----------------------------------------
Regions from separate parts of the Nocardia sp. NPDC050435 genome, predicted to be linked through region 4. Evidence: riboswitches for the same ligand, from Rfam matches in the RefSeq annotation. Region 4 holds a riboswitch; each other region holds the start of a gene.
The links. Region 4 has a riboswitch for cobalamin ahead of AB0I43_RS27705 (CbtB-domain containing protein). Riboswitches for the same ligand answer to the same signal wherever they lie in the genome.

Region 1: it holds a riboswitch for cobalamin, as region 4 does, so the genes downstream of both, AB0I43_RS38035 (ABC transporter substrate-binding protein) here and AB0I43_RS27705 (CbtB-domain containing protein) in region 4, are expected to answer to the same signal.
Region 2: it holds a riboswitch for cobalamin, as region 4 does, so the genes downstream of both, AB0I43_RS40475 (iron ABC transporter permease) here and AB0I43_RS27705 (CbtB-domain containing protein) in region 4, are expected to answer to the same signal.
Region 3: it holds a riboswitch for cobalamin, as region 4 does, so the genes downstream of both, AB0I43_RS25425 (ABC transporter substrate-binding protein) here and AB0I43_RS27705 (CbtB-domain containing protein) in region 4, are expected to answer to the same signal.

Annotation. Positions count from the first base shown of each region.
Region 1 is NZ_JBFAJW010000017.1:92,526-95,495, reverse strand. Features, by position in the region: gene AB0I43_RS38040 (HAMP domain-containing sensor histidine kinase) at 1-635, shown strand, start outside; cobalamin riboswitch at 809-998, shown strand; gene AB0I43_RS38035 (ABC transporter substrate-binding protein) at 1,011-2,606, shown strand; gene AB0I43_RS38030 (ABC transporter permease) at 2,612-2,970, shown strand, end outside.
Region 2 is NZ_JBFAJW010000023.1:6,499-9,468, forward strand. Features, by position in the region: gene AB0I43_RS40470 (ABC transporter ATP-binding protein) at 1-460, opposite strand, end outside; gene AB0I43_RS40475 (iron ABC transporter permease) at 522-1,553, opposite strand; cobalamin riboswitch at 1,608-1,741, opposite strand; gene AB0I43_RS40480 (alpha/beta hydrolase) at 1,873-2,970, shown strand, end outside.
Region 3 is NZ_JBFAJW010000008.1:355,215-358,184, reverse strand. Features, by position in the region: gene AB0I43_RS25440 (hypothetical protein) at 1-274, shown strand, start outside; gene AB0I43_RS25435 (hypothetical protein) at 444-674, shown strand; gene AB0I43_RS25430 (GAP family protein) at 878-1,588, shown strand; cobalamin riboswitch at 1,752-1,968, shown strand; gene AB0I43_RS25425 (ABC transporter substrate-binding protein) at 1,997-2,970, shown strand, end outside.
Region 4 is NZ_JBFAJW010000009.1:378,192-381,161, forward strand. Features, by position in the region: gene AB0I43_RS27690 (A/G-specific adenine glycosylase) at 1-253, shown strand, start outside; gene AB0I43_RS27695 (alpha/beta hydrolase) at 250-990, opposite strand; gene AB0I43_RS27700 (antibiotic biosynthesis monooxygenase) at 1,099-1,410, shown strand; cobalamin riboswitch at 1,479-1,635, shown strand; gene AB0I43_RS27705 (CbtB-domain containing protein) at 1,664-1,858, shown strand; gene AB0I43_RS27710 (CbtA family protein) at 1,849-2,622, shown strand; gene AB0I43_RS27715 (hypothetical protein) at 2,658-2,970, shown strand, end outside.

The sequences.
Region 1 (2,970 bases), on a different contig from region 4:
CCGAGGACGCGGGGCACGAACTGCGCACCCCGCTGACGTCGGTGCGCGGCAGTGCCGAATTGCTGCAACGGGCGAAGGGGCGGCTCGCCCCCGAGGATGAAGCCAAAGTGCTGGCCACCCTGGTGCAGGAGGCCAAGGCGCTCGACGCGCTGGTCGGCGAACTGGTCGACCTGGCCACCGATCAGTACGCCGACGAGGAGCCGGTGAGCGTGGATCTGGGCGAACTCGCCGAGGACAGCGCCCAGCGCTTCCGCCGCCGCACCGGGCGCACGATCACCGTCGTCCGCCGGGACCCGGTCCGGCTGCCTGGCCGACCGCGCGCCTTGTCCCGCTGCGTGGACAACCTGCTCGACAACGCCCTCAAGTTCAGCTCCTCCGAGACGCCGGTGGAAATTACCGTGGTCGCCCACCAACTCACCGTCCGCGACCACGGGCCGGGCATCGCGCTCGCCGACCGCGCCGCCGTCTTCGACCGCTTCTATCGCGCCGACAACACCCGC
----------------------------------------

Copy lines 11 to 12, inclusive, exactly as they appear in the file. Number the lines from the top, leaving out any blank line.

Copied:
The sequences.
Region 1 (2,970 bases), on a different contig from region 4: